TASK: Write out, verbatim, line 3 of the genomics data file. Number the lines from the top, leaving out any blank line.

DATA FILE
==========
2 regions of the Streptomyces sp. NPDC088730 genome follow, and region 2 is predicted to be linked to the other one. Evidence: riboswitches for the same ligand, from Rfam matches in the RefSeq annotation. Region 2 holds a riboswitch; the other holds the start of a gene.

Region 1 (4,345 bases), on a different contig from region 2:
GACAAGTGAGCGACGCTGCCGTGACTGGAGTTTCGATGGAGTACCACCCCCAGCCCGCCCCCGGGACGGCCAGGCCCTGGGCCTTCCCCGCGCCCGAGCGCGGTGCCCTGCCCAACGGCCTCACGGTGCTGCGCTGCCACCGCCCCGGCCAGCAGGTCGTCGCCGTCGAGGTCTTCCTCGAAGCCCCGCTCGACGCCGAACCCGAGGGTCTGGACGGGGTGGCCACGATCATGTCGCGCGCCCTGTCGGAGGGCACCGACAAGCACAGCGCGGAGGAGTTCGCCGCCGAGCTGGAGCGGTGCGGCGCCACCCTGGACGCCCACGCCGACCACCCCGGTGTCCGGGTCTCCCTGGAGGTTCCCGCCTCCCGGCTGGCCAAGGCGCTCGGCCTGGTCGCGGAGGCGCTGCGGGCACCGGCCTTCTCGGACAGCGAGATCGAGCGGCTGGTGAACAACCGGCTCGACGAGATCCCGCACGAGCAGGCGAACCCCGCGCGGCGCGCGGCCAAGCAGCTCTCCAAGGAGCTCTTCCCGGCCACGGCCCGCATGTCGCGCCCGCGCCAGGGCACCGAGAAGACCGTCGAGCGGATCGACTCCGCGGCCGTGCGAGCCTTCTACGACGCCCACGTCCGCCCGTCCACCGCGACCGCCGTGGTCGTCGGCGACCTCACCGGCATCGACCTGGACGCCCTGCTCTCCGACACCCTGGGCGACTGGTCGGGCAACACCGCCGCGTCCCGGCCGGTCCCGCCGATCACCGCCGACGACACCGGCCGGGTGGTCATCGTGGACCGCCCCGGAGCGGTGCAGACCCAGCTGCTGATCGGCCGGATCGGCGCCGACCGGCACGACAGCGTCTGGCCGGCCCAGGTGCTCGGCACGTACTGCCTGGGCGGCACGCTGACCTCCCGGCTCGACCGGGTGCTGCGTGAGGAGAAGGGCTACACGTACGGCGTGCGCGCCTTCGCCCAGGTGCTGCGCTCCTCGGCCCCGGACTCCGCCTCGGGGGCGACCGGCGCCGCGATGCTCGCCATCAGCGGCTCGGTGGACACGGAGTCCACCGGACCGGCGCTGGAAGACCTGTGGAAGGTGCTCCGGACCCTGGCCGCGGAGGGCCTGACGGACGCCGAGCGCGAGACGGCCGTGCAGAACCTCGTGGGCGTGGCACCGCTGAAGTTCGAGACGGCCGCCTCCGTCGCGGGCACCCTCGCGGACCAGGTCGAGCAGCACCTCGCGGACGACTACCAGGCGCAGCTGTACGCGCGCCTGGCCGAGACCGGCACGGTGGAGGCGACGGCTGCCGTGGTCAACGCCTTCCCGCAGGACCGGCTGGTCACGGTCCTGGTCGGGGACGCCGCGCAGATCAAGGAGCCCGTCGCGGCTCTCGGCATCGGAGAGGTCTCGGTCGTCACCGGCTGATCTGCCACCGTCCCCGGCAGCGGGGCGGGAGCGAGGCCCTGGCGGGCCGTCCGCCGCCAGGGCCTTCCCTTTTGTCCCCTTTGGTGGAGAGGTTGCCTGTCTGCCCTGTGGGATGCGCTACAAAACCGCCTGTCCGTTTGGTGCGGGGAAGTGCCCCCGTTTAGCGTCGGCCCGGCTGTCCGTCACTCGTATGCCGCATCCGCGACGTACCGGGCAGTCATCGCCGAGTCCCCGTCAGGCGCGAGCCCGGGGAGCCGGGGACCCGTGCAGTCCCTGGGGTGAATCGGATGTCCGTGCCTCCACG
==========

GACAAGTGAGCGACGCTGCCGTGACTGGAGTTTCGATGGAGTACCACCCCCAGCCCGCCCCCGGGACGGCCAGGCCCTGGGCCTTCCCCGCGCCCGAGCGCGGTGCCCTGCCCAACGGCCTCACGGTGCTGCGCTGCCACCGCCCCGGCCAGCAGGTCGTCGCCGTCGAGGTCTTCCTCGAAGCCCCGCTCGACGCCGAACCCGAGGGTCTGGACGGGGTGGCCACGATCATGTCGCGCGCCCTGTCGGAGGGCACCGACAAGCACAGCGCGGAGGAGTTCGCCGCCGAGCTGGAGCGGTGCGGCGCCACCCTGGACGCCCACGCCGACCACCCCGGTGTCCGGGTCTCCCTGGAGGTTCCCGCCTCCCGGCTGGCCAAGGCGCTCGGCCTGGTCGCGGAGGCGCTGCGGGCACCGGCCTTCTCGGACAGCGAGATCGAGCGGCTGGTGAACAACCGGCTCGACGAGATCCCGCACGAGCAGGCGAACCCCGCGCGGCGCGCGGCCAAGCAGCTCTCCAAGGAGCTCTTCCCGGCCACGGCCCGCATGTCGCGCCCGCGCCAGGGCACCGAGAAGACCGTCGAGCGGATCGACTCCGCGGCCGTGCGAGCCTTCTACGACGCCCACGTCCGCCCGTCCACCGCGACCGCCGTGGTCGTCGGCGACCTCACCGGCATCGACCTGGACGCCCTGCTCTCCGACACCCTGGGCGACTGGTCGGGCAACACCGCCGCGTCCCGGCCGGTCCCGCCGATCACCGCCGACGACACCGGCCGGGTGGTCATCGTGGACCGCCCCGGAGCGGTGCAGACCCAGCTGCTGATCGGCCGGATCGGCGCCGACCGGCACGACAGCGTCTGGCCGGCCCAGGTGCTCGGCACGTACTGCCTGGGCGGCACGCTGACCTCCCGGCTCGACCGGGTGCTGCGTGAGGAGAAGGGCTACACGTACGGCGTGCGCGCCTTCGCCCAGGTGCTGCGCTCCTCGGCCCCGGACTCCGCCTCGGGGGCGACCGGCGCCGCGATGCTCGCCATCAGCGGCTCGGTGGACACGGAGTCCACCGGACCGGCGCTGGAAGACCTGTGGAAGGTGCTCCGGACCCTGGCCGCGGAGGGCCTGACGGACGCCGAGCGCGAGACGGCCGTGCAGAACCTCGTGGGCGTGGCACCGCTGAAGTTCGAGACGGCCGCCTCCGTCGCGGGCACCCTCGCGGACCAGGTCGAGCAGCACCTCGCGGACGACTACCAGGCGCAGCTGTACGCGCGCCTGGCCGAGACCGGCACGGTGGAGGCGACGGCTGCCGTGGTCAACGCCTTCCCGCAGGACCGGCTGGTCACGGTCCTGGTCGGGGACGCCGCGCAGATCAAGGAGCCCGTCGCGGCTCTCGGCATCGGAGAGGTCTCGGTCGTCACCGGCTGATCTGCCACCGTCCCCGGCAGCGGGGCGGGAGCGAGGCCCTGGCGGGCCGTCCGCCGCCAGGGCCTTCCCTTTTGTCCCCTTTGGTGGAGAGGTTGCCTGTCTGCCCTGTGGGATGCGCTACAAAACCGCCTGTCCGTTTGGTGCGGGGAAGTGCCCCCGTTTAGCGTCGGCCCGGCTGTCCGTCACTCGTATGCCGCATCCGCGACGTACCGGGCAGTCATCGCCGAGTCCCCGTCAGGCGCGAGCCCGGGGAGCCGGGGACCCGTGCAGTCCCTGGGGTGAATCGGATGTCCGTGCCTCCACG